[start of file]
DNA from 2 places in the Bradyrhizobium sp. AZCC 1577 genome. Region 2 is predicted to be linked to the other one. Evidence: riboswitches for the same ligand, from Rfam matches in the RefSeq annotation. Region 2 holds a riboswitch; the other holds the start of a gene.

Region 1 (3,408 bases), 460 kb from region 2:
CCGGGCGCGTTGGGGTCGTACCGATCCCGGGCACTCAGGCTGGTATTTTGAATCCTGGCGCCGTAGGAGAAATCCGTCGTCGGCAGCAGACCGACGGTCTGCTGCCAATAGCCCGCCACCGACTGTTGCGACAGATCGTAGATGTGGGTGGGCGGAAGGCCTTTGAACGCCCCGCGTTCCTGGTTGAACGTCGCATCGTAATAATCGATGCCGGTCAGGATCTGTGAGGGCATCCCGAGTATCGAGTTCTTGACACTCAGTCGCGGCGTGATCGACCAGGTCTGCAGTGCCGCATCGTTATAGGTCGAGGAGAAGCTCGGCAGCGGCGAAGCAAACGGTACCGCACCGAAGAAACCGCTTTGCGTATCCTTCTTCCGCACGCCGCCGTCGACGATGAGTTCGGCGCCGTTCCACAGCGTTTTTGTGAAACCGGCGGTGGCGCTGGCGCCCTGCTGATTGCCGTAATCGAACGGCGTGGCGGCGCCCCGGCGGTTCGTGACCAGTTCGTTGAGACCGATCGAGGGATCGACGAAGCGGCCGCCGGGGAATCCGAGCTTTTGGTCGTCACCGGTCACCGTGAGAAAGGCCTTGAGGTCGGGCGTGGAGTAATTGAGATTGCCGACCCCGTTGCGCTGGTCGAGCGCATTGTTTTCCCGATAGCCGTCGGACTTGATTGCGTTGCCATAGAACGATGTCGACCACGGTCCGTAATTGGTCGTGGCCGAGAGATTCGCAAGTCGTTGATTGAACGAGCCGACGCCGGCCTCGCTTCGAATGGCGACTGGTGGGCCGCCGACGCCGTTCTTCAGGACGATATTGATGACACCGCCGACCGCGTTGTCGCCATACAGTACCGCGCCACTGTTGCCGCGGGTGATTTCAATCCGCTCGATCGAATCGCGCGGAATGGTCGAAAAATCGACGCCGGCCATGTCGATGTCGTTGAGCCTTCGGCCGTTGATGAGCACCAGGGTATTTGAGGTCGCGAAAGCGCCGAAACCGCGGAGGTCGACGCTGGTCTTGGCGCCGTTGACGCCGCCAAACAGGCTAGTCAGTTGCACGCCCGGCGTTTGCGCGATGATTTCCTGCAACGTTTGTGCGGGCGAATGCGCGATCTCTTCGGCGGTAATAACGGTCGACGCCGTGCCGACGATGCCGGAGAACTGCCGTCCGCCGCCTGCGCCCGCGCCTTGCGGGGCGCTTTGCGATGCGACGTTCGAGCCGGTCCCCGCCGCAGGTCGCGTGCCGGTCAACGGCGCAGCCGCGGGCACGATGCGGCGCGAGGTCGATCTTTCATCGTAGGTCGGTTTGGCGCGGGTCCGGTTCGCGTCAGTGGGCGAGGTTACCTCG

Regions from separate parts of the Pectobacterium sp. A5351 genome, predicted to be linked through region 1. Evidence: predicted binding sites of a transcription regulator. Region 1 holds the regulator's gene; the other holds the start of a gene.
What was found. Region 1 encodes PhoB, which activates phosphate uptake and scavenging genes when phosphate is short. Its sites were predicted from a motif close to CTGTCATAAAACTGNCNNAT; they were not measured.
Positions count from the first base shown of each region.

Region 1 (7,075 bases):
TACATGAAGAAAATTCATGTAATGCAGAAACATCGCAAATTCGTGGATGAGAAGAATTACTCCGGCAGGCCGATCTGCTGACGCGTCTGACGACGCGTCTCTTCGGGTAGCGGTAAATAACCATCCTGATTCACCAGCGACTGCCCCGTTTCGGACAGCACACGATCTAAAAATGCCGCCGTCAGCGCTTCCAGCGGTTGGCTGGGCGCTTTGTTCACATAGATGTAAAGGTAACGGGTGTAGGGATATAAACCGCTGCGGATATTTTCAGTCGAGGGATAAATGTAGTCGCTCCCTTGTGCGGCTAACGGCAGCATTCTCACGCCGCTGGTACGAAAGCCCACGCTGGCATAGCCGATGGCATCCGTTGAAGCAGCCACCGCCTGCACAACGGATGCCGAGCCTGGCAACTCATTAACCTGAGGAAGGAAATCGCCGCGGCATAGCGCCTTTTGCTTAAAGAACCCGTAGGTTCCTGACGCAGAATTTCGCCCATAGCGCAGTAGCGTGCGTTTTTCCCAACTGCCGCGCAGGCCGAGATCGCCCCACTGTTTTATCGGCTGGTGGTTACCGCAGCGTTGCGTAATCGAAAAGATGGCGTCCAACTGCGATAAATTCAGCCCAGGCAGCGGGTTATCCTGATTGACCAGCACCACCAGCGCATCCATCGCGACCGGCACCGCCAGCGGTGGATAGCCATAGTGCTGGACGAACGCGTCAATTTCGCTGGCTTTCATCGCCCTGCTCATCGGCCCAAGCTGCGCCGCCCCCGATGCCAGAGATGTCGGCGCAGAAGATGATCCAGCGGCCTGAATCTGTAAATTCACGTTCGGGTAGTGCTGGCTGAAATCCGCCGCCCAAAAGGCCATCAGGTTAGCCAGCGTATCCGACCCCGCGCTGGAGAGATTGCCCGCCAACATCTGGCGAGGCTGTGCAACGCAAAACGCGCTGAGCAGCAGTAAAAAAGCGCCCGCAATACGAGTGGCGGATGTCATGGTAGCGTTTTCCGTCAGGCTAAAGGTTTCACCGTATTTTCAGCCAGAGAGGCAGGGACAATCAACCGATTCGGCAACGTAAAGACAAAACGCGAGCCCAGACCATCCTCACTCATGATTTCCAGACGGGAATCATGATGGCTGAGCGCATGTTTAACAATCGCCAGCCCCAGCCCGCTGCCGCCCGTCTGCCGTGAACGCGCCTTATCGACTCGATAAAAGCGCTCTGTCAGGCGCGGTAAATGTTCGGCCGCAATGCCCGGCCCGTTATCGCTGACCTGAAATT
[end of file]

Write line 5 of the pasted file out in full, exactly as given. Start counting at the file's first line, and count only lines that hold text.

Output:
What was found. Region 1 encodes PhoB, which activates phosphate uptake and scavenging genes when phosphate is short. Its sites were predicted from a motif close to CTGTCATAAAACTGNCNNAT; they were not measured.